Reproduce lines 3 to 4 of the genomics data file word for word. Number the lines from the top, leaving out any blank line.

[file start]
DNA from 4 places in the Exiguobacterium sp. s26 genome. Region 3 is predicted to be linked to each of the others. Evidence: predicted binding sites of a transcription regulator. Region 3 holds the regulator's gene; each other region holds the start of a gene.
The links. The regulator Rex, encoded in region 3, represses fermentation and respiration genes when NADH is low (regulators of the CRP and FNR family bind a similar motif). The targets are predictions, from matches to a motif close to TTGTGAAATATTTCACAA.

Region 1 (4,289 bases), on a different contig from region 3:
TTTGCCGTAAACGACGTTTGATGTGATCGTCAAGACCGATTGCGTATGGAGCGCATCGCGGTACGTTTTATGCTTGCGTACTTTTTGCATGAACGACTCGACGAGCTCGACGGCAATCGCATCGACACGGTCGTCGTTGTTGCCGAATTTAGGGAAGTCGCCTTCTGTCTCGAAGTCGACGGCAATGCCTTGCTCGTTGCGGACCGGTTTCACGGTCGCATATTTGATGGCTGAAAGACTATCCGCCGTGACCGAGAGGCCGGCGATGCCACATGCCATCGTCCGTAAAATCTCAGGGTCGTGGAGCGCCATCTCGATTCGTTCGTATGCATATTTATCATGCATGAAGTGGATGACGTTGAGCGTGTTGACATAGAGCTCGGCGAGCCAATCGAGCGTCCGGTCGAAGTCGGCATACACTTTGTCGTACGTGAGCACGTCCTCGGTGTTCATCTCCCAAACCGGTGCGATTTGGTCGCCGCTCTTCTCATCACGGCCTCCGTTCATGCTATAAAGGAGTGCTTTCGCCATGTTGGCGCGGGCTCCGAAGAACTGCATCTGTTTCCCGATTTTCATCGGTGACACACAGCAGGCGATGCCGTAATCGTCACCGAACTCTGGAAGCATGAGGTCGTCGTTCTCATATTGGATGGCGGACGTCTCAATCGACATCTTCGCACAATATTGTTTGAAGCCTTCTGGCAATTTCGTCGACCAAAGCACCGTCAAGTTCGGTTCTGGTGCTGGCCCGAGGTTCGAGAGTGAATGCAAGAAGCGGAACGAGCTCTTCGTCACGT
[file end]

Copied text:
Region 1 (4,289 bases), on a different contig from region 3:
TTTGCCGTAAACGACGTTTGATGTGATCGTCAAGACCGATTGCGTATGGAGCGCATCGCGGTACGTTTTATGCTTGCGTACTTTTTGCATGAACGACTCGACGAGCTCGACGGCAATCGCATCGACACGGTCGTCGTTGTTGCCGAATTTAGGGAAGTCGCCTTCTGTCTCGAAGTCGACGGCAATGCCTTGCTCGTTGCGGACCGGTTTCACGGTCGCATATTTGATGGCTGAAAGACTATCCGCCGTGACCGAGAGGCCGGCGATGCCACATGCCATCGTCCGTAAAATCTCAGGGTCGTGGAGCGCCATCTCGATTCGTTCGTATGCATATTTATCATGCATGAAGTGGATGACGTTGAGCGTGTTGACATAGAGCTCGGCGAGCCAATCGAGCGTCCGGTCGAAGTCGGCATACACTTTGTCGTACGTGAGCACGTCCTCGGTGTTCATCTCCCAAACCGGTGCGATTTGGTCGCCGCTCTTCTCATCACGGCCTCCGTTCATGCTATAAAGGAGTGCTTTCGCCATGTTGGCGCGGGCTCCGAAGAACTGCATCTGTTTCCCGATTTTCATCGGTGACACACAGCAGGCGATGCCGTAATCGTCACCGAACTCTGGAAGCATGAGGTCGTCGTTCTCATATTGGATGGCGGACGTCTCAATCGACATCTTCGCACAATATTGTTTGAAGCCTTCTGGCAATTTCGTCGACCAAAGCACCGTCAAGTTCGGTTCTGGTGCTGGCCCGAGGTTCGAGAGTGAATGCAAGAAGCGGAACGAGCTCTTCGTCACGT